This is an extended reply to a comment raised in connection with Are Videogames Made of Rules? If you haven’t read this earlier piece, you might want to start there.
What is it that we take a rule to be? Is it a wording, is it a practice, is it a formal constraint? This ambiguity about what we mean by ‘rule’ lies at the heart of the difference between the argument I developed in Are Videogames Made of Rules? and the counter-argument you provided at length in the comments. What I hope to do here is clarify my position by responding to your extremely detailed counter, and hopefully shed some light on what it might mean for anything to be ‘made of rules’.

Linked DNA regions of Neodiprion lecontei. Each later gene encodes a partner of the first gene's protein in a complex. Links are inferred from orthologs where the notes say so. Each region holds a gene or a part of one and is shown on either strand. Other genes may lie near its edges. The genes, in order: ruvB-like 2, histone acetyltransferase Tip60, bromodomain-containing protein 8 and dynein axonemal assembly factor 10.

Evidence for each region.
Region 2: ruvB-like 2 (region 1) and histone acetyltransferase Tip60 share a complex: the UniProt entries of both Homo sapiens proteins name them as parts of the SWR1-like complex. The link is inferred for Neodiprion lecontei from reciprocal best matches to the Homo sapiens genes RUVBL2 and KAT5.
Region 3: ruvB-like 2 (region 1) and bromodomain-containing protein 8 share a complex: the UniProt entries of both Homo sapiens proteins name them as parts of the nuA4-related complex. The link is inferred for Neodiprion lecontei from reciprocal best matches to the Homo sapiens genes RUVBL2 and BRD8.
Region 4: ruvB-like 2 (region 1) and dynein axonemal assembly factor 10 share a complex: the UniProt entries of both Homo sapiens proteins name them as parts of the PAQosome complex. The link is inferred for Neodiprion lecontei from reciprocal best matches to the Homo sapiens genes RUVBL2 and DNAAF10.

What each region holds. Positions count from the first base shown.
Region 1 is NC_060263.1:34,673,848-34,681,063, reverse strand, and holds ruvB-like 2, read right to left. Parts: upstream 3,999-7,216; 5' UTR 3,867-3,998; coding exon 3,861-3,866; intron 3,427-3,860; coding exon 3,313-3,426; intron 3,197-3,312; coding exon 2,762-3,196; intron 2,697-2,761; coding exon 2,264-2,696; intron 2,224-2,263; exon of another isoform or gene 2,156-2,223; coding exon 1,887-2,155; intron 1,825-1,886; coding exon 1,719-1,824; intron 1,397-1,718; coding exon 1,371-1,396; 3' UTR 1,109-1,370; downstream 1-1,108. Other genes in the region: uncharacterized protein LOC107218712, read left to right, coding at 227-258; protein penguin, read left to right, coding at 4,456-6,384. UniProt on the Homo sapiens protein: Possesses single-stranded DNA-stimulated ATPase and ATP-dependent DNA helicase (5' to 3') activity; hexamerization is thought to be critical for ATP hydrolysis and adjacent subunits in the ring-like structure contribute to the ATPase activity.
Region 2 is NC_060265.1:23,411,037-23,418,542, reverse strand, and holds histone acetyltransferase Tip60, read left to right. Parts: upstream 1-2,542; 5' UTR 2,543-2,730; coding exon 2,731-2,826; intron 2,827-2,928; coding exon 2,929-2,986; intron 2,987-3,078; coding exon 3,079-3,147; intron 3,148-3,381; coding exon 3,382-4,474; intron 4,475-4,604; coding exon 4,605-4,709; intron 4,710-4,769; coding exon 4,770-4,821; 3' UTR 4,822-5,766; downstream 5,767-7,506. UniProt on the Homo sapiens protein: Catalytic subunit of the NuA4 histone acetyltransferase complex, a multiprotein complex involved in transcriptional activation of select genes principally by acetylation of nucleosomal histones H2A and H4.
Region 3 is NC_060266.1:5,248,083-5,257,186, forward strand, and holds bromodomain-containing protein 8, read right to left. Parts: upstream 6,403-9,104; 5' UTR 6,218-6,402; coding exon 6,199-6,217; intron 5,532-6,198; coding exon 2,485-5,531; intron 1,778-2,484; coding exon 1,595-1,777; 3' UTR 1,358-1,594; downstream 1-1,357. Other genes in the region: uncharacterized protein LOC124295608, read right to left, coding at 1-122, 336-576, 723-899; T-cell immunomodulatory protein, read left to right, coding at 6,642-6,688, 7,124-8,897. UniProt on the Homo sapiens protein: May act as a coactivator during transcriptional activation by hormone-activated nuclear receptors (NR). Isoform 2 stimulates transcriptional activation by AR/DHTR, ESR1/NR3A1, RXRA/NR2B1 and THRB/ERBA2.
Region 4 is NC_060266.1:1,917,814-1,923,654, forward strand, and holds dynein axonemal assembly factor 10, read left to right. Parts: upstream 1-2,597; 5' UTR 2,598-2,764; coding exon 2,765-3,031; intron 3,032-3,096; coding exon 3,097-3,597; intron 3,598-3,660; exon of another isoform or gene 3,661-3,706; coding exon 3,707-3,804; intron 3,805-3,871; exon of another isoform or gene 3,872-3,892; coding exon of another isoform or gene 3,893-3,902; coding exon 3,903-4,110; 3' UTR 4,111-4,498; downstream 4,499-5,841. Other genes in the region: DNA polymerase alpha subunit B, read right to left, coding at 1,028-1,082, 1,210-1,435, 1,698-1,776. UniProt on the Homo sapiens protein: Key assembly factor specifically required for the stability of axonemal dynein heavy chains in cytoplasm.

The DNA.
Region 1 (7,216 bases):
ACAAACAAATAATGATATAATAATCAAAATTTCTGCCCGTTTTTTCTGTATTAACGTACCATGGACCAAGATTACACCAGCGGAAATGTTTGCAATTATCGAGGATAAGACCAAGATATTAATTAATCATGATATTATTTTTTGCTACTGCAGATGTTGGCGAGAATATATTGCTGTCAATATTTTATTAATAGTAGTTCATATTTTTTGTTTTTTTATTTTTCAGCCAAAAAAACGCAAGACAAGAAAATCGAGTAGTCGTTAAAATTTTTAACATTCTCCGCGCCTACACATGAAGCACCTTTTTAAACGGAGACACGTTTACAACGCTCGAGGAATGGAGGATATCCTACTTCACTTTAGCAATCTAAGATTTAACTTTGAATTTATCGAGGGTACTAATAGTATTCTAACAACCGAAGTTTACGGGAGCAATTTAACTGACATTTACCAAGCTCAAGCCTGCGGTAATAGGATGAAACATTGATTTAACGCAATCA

I always appreciate it when you engage with my arguments because you have an unswerving desire to take off all the panelling and poke around with the interior workings. Sometimes, you even put it back together again afterwards! I wish peer reviewers were as interested in engaging with my arguments as you are, but alas the practices of the academy have strayed about as far from virtuous discourse as could be imagined.
Let me break down your observations and respond to different points one at a time, in the hope that this will bring out the points of interest in both our positions.
1. You’re answering your question as though it was being stated as ‘Are games made entirely of rules?’